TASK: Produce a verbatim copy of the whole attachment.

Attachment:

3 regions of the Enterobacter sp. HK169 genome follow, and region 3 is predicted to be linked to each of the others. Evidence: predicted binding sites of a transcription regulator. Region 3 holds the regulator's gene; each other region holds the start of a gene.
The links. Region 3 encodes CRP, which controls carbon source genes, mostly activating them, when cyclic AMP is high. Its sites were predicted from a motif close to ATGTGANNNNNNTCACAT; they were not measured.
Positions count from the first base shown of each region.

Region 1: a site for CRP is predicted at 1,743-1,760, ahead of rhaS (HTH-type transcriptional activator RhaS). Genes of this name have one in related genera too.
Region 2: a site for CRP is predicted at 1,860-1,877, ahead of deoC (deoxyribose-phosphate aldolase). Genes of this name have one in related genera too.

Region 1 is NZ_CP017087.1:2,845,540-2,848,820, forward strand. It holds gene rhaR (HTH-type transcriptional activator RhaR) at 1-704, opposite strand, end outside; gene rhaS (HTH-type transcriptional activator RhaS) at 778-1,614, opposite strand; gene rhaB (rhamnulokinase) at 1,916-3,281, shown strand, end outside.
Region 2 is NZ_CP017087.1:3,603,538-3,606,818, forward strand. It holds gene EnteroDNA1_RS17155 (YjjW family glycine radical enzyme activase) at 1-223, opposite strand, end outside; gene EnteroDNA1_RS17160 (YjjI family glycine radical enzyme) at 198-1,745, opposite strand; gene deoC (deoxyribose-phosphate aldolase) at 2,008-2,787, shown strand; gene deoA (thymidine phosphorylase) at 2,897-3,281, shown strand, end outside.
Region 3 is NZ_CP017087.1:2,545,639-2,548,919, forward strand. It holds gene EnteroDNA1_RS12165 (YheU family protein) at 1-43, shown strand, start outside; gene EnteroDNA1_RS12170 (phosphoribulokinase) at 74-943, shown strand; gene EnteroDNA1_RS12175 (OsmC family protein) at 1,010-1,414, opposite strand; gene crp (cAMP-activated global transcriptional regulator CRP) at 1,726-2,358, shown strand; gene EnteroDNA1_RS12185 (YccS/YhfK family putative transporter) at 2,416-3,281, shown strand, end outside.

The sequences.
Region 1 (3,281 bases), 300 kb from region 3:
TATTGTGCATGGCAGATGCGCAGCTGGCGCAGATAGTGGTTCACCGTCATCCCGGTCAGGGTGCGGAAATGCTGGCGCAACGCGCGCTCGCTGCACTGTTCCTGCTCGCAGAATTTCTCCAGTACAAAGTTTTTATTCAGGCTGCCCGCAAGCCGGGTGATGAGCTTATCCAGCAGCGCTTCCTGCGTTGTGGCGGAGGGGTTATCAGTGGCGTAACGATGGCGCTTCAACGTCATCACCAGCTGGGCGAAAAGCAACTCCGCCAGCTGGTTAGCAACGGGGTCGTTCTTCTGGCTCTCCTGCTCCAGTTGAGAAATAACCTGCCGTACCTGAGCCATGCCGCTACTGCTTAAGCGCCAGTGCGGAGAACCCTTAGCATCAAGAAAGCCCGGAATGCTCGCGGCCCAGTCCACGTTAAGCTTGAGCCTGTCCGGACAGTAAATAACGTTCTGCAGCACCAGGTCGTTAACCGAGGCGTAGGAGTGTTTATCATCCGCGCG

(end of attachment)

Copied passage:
3 regions of the Enterobacter sp. HK169 genome follow, and region 3 is predicted to be linked to each of the others. Evidence: predicted binding sites of a transcription regulator. Region 3 holds the regulator's gene; each other region holds the start of a gene.
The links. Region 3 encodes CRP, which controls carbon source genes, mostly activating them, when cyclic AMP is high. Its sites were predicted from a motif close to ATGTGANNNNNNTCACAT; they were not measured.
Positions count from the first base shown of each region.

Region 1: a site for CRP is predicted at 1,743-1,760, ahead of rhaS (HTH-type transcriptional activator RhaS). Genes of this name have one in related genera too.
Region 2: a site for CRP is predicted at 1,860-1,877, ahead of deoC (deoxyribose-phosphate aldolase). Genes of this name have one in related genera too.

Region 1 is NZ_CP017087.1:2,845,540-2,848,820, forward strand. It holds gene rhaR (HTH-type transcriptional activator RhaR) at 1-704, opposite strand, end outside; gene rhaS (HTH-type transcriptional activator RhaS) at 778-1,614, opposite strand; gene rhaB (rhamnulokinase) at 1,916-3,281, shown strand, end outside.
Region 2 is NZ_CP017087.1:3,603,538-3,606,818, forward strand. It holds gene EnteroDNA1_RS17155 (YjjW family glycine radical enzyme activase) at 1-223, opposite strand, end outside; gene EnteroDNA1_RS17160 (YjjI family glycine radical enzyme) at 198-1,745, opposite strand; gene deoC (deoxyribose-phosphate aldolase) at 2,008-2,787, shown strand; gene deoA (thymidine phosphorylase) at 2,897-3,281, shown strand, end outside.
Region 3 is NZ_CP017087.1:2,545,639-2,548,919, forward strand. It holds gene EnteroDNA1_RS12165 (YheU family protein) at 1-43, shown strand, start outside; gene EnteroDNA1_RS12170 (phosphoribulokinase) at 74-943, shown strand; gene EnteroDNA1_RS12175 (OsmC family protein) at 1,010-1,414, opposite strand; gene crp (cAMP-activated global transcriptional regulator CRP) at 1,726-2,358, shown strand; gene EnteroDNA1_RS12185 (YccS/YhfK family putative transporter) at 2,416-3,281, shown strand, end outside.

The sequences.
Region 1 (3,281 bases), 300 kb from region 3:
TATTGTGCATGGCAGATGCGCAGCTGGCGCAGATAGTGGTTCACCGTCATCCCGGTCAGGGTGCGGAAATGCTGGCGCAACGCGCGCTCGCTGCACTGTTCCTGCTCGCAGAATTTCTCCAGTACAAAGTTTTTATTCAGGCTGCCCGCAAGCCGGGTGATGAGCTTATCCAGCAGCGCTTCCTGCGTTGTGGCGGAGGGGTTATCAGTGGCGTAACGATGGCGCTTCAACGTCATCACCAGCTGGGCGAAAAGCAACTCCGCCAGCTGGTTAGCAACGGGGTCGTTCTTCTGGCTCTCCTGCTCCAGTTGAGAAATAACCTGCCGTACCTGAGCCATGCCGCTACTGCTTAAGCGCCAGTGCGGAGAACCCTTAGCATCAAGAAAGCCCGGAATGCTCGCGGCCCAGTCCACGTTAAGCTTGAGCCTGTCCGGACAGTAAATAACGTTCTGCAGCACCAGGTCGTTAACCGAGGCGTAGGAGTGTTTATCATCCGCGCG